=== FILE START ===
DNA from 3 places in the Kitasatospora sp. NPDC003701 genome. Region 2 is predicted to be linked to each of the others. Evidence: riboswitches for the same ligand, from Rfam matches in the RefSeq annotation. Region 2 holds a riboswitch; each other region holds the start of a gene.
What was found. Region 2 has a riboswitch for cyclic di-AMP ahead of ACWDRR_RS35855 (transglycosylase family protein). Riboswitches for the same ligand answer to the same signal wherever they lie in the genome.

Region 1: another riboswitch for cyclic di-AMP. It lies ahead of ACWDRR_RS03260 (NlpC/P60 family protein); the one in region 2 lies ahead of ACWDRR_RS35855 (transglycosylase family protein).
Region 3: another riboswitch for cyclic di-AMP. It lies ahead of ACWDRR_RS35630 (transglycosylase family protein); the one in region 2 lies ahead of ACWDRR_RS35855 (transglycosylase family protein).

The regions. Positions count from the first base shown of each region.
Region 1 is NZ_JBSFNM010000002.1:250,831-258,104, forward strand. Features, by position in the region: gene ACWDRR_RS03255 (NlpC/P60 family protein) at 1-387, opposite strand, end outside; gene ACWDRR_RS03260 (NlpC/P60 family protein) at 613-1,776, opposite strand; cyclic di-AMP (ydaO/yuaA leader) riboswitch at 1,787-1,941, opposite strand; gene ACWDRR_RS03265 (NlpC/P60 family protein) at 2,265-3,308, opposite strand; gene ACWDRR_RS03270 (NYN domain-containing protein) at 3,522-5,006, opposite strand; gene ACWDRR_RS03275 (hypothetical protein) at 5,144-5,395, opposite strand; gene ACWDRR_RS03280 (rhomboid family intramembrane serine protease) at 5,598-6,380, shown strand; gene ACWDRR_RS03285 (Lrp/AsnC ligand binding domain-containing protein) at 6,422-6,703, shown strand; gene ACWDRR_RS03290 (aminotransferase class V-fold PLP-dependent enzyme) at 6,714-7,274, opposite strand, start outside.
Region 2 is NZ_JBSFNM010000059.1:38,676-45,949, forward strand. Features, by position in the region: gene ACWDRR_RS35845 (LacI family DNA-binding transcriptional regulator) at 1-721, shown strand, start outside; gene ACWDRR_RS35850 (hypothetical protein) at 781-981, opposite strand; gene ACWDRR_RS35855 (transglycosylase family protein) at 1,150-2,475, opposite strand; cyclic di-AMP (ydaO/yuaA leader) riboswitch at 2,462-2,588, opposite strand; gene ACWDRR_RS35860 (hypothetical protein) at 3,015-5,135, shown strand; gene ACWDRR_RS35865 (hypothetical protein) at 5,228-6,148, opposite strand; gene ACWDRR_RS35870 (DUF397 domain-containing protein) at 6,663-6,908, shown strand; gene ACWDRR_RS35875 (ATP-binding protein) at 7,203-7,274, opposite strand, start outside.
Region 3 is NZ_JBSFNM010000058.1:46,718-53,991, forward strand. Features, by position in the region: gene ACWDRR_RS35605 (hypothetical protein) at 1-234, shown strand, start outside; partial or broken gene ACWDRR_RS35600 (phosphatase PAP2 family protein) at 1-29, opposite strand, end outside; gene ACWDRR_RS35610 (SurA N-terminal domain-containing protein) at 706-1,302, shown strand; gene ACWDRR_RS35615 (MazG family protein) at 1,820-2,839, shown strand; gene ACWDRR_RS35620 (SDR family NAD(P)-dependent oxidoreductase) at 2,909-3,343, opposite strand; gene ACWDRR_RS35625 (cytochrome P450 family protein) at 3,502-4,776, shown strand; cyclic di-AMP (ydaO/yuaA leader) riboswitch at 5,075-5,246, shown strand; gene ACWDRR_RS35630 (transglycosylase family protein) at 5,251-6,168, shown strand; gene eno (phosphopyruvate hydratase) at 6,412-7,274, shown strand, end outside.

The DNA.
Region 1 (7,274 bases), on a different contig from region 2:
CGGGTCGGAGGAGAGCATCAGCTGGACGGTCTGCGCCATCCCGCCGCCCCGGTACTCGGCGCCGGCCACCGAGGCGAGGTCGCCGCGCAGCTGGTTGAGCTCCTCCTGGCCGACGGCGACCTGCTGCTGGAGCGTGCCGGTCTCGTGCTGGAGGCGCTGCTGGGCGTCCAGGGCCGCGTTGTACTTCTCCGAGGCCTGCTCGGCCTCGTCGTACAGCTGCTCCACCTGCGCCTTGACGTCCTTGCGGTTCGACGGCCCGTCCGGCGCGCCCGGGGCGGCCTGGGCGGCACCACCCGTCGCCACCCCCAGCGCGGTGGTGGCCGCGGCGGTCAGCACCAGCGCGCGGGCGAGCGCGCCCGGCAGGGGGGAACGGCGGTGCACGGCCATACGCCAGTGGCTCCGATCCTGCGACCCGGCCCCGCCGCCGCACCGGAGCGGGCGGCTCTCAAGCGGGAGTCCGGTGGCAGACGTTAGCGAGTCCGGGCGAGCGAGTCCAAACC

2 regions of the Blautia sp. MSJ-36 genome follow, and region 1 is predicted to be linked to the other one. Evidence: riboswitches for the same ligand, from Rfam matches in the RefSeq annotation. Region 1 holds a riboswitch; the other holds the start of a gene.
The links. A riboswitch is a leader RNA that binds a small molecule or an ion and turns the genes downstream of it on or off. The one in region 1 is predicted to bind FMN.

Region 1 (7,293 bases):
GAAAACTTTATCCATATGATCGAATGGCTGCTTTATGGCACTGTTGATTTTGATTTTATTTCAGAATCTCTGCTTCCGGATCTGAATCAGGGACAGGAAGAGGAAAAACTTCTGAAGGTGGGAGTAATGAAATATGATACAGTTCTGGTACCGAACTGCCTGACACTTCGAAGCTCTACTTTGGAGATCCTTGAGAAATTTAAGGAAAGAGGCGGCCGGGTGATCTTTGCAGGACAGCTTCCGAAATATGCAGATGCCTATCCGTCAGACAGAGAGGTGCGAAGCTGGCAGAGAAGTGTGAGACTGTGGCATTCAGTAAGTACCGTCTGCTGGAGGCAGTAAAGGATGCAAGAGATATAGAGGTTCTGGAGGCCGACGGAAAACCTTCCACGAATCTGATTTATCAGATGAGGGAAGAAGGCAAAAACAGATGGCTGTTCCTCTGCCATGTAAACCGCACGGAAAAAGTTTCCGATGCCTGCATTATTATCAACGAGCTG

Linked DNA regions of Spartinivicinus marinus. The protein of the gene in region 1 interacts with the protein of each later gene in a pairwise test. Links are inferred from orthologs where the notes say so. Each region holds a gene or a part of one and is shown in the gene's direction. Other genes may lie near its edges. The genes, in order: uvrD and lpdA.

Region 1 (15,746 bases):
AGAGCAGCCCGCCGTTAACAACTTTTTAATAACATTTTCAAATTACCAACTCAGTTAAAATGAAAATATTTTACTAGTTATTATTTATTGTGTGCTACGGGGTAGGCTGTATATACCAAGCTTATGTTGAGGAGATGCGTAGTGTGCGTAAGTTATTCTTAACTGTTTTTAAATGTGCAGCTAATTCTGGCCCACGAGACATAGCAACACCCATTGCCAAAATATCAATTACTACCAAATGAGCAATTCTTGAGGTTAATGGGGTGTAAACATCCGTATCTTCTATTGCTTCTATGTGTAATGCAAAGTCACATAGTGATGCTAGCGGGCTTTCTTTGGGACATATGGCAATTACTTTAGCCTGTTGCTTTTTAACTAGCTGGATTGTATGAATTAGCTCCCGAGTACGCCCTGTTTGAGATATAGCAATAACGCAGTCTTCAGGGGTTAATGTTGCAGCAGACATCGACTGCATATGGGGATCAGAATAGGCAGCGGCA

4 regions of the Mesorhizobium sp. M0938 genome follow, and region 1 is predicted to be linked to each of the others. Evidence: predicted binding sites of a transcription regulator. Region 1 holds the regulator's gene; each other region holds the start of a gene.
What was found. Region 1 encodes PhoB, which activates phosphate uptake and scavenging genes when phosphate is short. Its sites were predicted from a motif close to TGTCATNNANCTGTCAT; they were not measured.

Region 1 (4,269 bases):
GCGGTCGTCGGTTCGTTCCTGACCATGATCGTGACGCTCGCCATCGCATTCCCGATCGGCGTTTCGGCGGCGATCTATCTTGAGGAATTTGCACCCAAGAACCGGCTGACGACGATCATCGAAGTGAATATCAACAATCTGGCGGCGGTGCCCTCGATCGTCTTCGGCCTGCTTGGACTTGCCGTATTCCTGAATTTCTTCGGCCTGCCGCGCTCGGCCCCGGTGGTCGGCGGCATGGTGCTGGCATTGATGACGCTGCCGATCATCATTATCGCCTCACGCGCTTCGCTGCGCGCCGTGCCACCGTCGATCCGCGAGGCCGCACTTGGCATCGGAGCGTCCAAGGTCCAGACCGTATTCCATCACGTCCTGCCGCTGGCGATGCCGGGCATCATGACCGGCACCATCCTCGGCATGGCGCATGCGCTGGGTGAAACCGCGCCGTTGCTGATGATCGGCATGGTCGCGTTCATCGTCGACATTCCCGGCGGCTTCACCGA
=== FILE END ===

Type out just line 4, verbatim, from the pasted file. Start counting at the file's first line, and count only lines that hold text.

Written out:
Region 3: another riboswitch for cyclic di-AMP. It lies ahead of ACWDRR_RS35630 (transglycosylase family protein); the one in region 2 lies ahead of ACWDRR_RS35855 (transglycosylase family protein).